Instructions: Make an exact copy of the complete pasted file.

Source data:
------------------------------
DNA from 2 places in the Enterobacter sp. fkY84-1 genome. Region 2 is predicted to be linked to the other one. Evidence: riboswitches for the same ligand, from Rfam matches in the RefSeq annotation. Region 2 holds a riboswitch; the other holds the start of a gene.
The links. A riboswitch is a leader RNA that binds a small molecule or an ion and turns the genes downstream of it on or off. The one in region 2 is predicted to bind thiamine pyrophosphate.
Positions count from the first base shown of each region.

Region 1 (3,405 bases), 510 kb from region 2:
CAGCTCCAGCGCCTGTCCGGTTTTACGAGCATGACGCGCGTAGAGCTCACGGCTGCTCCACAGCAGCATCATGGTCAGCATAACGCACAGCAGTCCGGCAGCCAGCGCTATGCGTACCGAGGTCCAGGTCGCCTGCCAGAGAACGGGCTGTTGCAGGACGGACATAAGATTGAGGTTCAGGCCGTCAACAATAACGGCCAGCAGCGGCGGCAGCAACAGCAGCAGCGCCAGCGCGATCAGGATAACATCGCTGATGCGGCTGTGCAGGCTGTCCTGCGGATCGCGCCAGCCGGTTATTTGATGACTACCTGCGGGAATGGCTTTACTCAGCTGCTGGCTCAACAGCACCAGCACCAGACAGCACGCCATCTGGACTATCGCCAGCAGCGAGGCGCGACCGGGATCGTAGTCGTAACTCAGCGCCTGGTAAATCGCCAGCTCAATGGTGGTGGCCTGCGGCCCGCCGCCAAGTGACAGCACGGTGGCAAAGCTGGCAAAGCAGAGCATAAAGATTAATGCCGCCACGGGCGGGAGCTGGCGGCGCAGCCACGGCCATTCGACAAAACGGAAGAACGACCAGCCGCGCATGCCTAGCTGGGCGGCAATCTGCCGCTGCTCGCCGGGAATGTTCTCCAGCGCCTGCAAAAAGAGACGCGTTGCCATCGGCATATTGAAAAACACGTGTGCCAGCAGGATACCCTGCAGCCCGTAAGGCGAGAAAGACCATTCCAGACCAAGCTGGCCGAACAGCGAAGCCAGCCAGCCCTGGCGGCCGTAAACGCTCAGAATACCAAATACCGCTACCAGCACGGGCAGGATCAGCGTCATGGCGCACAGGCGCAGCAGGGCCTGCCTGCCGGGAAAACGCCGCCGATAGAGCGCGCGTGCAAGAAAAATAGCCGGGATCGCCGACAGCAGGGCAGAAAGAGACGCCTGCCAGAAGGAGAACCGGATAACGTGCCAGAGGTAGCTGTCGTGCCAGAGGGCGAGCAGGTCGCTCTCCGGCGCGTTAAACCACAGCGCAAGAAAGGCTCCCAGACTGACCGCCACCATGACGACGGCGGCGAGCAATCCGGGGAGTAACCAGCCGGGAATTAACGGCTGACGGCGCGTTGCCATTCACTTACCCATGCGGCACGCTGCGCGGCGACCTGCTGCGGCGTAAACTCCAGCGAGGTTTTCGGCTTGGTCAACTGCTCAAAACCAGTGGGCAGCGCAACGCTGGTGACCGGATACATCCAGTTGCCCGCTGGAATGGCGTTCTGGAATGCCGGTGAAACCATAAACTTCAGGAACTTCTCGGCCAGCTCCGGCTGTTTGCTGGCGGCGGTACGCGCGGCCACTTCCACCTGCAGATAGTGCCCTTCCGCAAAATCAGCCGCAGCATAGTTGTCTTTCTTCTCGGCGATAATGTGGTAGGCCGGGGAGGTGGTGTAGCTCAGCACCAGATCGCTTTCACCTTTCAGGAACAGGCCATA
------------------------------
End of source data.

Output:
DNA from 2 places in the Enterobacter sp. fkY84-1 genome. Region 2 is predicted to be linked to the other one. Evidence: riboswitches for the same ligand, from Rfam matches in the RefSeq annotation. Region 2 holds a riboswitch; the other holds the start of a gene.
The links. A riboswitch is a leader RNA that binds a small molecule or an ion and turns the genes downstream of it on or off. The one in region 2 is predicted to bind thiamine pyrophosphate.
Positions count from the first base shown of each region.

Region 1 (3,405 bases), 510 kb from region 2:
CAGCTCCAGCGCCTGTCCGGTTTTACGAGCATGACGCGCGTAGAGCTCACGGCTGCTCCACAGCAGCATCATGGTCAGCATAACGCACAGCAGTCCGGCAGCCAGCGCTATGCGTACCGAGGTCCAGGTCGCCTGCCAGAGAACGGGCTGTTGCAGGACGGACATAAGATTGAGGTTCAGGCCGTCAACAATAACGGCCAGCAGCGGCGGCAGCAACAGCAGCAGCGCCAGCGCGATCAGGATAACATCGCTGATGCGGCTGTGCAGGCTGTCCTGCGGATCGCGCCAGCCGGTTATTTGATGACTACCTGCGGGAATGGCTTTACTCAGCTGCTGGCTCAACAGCACCAGCACCAGACAGCACGCCATCTGGACTATCGCCAGCAGCGAGGCGCGACCGGGATCGTAGTCGTAACTCAGCGCCTGGTAAATCGCCAGCTCAATGGTGGTGGCCTGCGGCCCGCCGCCAAGTGACAGCACGGTGGCAAAGCTGGCAAAGCAGAGCATAAAGATTAATGCCGCCACGGGCGGGAGCTGGCGGCGCAGCCACGGCCATTCGACAAAACGGAAGAACGACCAGCCGCGCATGCCTAGCTGGGCGGCAATCTGCCGCTGCTCGCCGGGAATGTTCTCCAGCGCCTGCAAAAAGAGACGCGTTGCCATCGGCATATTGAAAAACACGTGTGCCAGCAGGATACCCTGCAGCCCGTAAGGCGAGAAAGACCATTCCAGACCAAGCTGGCCGAACAGCGAAGCCAGCCAGCCCTGGCGGCCGTAAACGCTCAGAATACCAAATACCGCTACCAGCACGGGCAGGATCAGCGTCATGGCGCACAGGCGCAGCAGGGCCTGCCTGCCGGGAAAACGCCGCCGATAGAGCGCGCGTGCAAGAAAAATAGCCGGGATCGCCGACAGCAGGGCAGAAAGAGACGCCTGCCAGAAGGAGAACCGGATAACGTGCCAGAGGTAGCTGTCGTGCCAGAGGGCGAGCAGGTCGCTCTCCGGCGCGTTAAACCACAGCGCAAGAAAGGCTCCCAGACTGACCGCCACCATGACGACGGCGGCGAGCAATCCGGGGAGTAACCAGCCGGGAATTAACGGCTGACGGCGCGTTGCCATTCACTTACCCATGCGGCACGCTGCGCGGCGACCTGCTGCGGCGTAAACTCCAGCGAGGTTTTCGGCTTGGTCAACTGCTCAAAACCAGTGGGCAGCGCAACGCTGGTGACCGGATACATCCAGTTGCCCGCTGGAATGGCGTTCTGGAATGCCGGTGAAACCATAAACTTCAGGAACTTCTCGGCCAGCTCCGGCTGTTTGCTGGCGGCGGTACGCGCGGCCACTTCCACCTGCAGATAGTGCCCTTCCGCAAAATCAGCCGCAGCATAGTTGTCTTTCTTCTCGGCGATAATGTGGTAGGCCGGGGAGGTGGTGTAGCTCAGCACCAGATCGCTTTCACCTTTCAGGAACAGGCCATA